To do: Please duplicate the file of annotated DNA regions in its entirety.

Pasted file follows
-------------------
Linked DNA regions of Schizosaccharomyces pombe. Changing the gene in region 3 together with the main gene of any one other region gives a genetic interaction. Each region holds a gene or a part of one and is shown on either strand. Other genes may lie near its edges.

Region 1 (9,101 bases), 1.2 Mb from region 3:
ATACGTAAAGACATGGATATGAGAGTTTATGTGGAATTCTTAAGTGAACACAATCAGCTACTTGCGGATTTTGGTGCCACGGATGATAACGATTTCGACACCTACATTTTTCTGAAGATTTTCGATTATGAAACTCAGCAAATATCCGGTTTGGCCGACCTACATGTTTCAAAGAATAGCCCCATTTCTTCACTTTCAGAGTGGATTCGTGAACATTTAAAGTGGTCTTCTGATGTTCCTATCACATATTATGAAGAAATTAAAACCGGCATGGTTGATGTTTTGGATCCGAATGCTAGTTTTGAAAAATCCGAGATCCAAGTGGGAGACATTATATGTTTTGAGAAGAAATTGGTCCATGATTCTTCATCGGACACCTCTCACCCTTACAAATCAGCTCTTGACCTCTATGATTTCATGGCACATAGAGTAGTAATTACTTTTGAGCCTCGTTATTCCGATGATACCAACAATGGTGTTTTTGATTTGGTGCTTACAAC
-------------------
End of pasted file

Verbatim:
Linked DNA regions of Schizosaccharomyces pombe. Changing the gene in region 3 together with the main gene of any one other region gives a genetic interaction. Each region holds a gene or a part of one and is shown on either strand. Other genes may lie near its edges.

Region 1 (9,101 bases), 1.2 Mb from region 3:
ATACGTAAAGACATGGATATGAGAGTTTATGTGGAATTCTTAAGTGAACACAATCAGCTACTTGCGGATTTTGGTGCCACGGATGATAACGATTTCGACACCTACATTTTTCTGAAGATTTTCGATTATGAAACTCAGCAAATATCCGGTTTGGCCGACCTACATGTTTCAAAGAATAGCCCCATTTCTTCACTTTCAGAGTGGATTCGTGAACATTTAAAGTGGTCTTCTGATGTTCCTATCACATATTATGAAGAAATTAAAACCGGCATGGTTGATGTTTTGGATCCGAATGCTAGTTTTGAAAAATCCGAGATCCAAGTGGGAGACATTATATGTTTTGAGAAGAAATTGGTCCATGATTCTTCATCGGACACCTCTCACCCTTACAAATCAGCTCTTGACCTCTATGATTTCATGGCACATAGAGTAGTAATTACTTTTGAGCCTCGTTATTCCGATGATACCAACAATGGTGTTTTTGATTTGGTGCTTACAAC